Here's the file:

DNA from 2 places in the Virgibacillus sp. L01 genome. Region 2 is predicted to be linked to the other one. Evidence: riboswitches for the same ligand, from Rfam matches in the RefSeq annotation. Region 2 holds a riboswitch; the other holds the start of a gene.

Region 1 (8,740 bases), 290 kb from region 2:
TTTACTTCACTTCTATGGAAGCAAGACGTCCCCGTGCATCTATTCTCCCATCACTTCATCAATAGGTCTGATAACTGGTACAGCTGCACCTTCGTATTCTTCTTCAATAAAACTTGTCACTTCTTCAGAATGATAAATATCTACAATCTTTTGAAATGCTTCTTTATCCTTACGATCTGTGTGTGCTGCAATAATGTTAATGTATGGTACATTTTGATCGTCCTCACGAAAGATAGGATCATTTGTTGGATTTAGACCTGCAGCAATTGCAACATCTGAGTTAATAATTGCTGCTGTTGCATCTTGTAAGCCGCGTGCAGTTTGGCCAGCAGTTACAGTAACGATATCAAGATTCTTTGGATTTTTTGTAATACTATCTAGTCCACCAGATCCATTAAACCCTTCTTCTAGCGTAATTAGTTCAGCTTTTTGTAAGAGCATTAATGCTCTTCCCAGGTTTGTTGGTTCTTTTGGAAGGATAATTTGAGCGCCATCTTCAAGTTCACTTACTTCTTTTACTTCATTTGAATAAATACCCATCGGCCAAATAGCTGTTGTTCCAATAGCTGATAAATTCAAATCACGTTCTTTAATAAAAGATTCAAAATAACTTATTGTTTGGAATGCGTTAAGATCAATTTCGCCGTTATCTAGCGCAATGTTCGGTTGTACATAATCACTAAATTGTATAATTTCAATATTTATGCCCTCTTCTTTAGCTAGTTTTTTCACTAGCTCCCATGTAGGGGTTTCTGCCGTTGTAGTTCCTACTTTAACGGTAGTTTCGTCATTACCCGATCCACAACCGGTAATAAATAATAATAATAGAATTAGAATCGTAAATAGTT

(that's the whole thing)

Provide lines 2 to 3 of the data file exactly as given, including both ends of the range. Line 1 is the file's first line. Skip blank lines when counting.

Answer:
Region 1 (8,740 bases), 290 kb from region 2:
TTTACTTCACTTCTATGGAAGCAAGACGTCCCCGTGCATCTATTCTCCCATCACTTCATCAATAGGTCTGATAACTGGTACAGCTGCACCTTCGTATTCTTCTTCAATAAAACTTGTCACTTCTTCAGAATGATAAATATCTACAATCTTTTGAAATGCTTCTTTATCCTTACGATCTGTGTGTGCTGCAATAATGTTAATGTATGGTACATTTTGATCGTCCTCACGAAAGATAGGATCATTTGTTGGATTTAGACCTGCAGCAATTGCAACATCTGAGTTAATAATTGCTGCTGTTGCATCTTGTAAGCCGCGTGCAGTTTGGCCAGCAGTTACAGTAACGATATCAAGATTCTTTGGATTTTTTGTAATACTATCTAGTCCACCAGATCCATTAAACCCTTCTTCTAGCGTAATTAGTTCAGCTTTTTGTAAGAGCATTAATGCTCTTCCCAGGTTTGTTGGTTCTTTTGGAAGGATAATTTGAGCGCCATCTTCAAGTTCACTTACTTCTTTTACTTCATTTGAATAAATACCCATCGGCCAAATAGCTGTTGTTCCAATAGCTGATAAATTCAAATCACGTTCTTTAATAAAAGATTCAAAATAACTTATTGTTTGGAATGCGTTAAGATCAATTTCGCCGTTATCTAGCGCAATGTTCGGTTGTACATAATCACTAAATTGTATAATTTCAATATTTATGCCCTCTTCTTTAGCTAGTTTTTTCACTAGCTCCCATGTAGGGGTTTCTGCCGTTGTAGTTCCTACTTTAACGGTAGTTTCGTCATTACCCGATCCACAACCGGTAATAAATAATAATAATAGAATTAGAATCGTAAATAGTT